Victory: Dirty energy dies in Philippines

The count down to the Earth Summit is on and developing nations are proving that we can make a difference

Feature story - August 6, 2002
Despite attempts by developed nations, dirty energy is being killed off in the Philippines and the country is ready to embrace a future full of clean renewable energy.

Greenpeace worked with local people to install wind turbines in a Philippine village which had no electricity.

A 50 megawatt coal-fired power station proposed by a now bankrupt US company, to be built by a French/UK corporation and run on imported Australian coal in the province of Negros was declared officially "dead" by Philippine government officials. They agree that renewable energy is the solution to the province's power needs.

The death-knell for the Pulupandan coal-power project came as the Governor of Negros province, the Energy Undersecretary and several non-government organisations including Greenpeace signed a Memorandum of Understanding to provide financial and technical support to renewable energy projects and mainstream clean energy technologies such as solar, wind and modern biomass.

"The Department of Energy has already abandoned any talks, plans, whatever you want to call it, to promote the coal-fired project in Pulupandan," Undersecretary of the Philippines Department of Energy, Cyril del Callar said. "So let's put it to rest, OK? And we have to move forward - the answer is we have to use renewable energy."

Negros Governor Joseph Marañon says they are ready to embrace renewable energy and chart a sustainable energy future. "I wish to declare the full support of the province of Negros Occidental for renewable energy development. I am confident that with all of us here, united and committed towards this common goal, the quest for a greener and pollution free Negros, will soon be a reality, today and in the future," said Marañon.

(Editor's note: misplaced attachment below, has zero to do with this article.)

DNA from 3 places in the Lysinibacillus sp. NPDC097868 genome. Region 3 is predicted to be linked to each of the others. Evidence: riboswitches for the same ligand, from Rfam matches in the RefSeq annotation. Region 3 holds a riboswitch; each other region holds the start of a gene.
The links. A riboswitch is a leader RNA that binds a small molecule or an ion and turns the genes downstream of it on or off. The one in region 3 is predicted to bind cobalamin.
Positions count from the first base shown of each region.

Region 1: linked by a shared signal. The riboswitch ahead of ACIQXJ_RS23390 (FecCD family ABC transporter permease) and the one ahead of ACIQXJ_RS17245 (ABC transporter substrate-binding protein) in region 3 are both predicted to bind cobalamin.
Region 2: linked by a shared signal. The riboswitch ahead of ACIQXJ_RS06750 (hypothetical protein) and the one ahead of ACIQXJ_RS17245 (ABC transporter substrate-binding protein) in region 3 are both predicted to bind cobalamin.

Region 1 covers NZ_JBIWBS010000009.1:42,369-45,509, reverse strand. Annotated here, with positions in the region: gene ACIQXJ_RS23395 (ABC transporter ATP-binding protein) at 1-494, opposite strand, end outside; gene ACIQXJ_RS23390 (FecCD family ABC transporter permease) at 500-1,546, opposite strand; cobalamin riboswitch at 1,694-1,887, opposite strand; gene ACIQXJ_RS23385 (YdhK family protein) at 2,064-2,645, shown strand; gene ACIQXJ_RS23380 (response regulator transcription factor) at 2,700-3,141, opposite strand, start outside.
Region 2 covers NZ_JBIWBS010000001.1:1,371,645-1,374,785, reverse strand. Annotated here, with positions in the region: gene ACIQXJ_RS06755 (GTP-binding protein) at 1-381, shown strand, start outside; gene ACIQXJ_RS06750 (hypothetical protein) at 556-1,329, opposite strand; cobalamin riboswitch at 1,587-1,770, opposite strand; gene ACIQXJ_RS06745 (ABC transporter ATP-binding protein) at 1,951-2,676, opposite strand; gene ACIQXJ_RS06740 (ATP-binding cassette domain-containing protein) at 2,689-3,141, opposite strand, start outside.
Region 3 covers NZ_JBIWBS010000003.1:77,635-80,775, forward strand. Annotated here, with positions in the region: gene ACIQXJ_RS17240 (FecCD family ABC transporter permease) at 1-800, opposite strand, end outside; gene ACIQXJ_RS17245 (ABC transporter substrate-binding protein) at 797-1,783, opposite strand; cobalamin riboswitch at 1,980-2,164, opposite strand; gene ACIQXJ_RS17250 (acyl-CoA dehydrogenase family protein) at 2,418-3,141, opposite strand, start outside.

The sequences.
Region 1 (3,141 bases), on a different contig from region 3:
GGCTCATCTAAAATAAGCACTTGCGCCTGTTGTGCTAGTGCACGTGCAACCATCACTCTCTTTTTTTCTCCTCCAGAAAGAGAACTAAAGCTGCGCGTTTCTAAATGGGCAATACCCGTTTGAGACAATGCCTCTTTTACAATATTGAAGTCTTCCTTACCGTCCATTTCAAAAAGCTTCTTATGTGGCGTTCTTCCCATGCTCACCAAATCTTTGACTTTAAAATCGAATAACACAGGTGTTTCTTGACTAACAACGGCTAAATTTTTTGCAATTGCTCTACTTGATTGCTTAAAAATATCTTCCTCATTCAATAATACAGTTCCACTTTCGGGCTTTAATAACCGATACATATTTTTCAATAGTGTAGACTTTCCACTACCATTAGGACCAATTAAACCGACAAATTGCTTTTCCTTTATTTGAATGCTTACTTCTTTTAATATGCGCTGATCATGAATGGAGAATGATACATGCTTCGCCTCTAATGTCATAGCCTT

Two billion people around the world currently live without electricity and developed nations are trying to push dirty and dangerous technologies such as coal and nuclear energies on these developing nations. They are promoting the very technologies their own citizens reject.

But communities in the Philippines aren't buying their rhetoric. The proposed coal-fired power plant was opposed by local community and environmental groups since 1998. Before that, three municipalities had already rejected it. Communities from around the world can look to Negros as an inspirational example of how they can demand - and get - clean energy, even if national governments or big businesses stand in their way.

And if a developing country like the Philippines can reject dirty energy, it's time for rich countries to do the same.

Later this month world governments will meet in Johannesburg for the Earth Summit. We want them to commit to providing clean and affordable renewable energy for developing nations. We also want governments to commit to converting 10 percent of their energy sources to clean, renewable energy 2010.

Governments can't let visionary developing nations down by continuing to keep the dirty energy industry alive.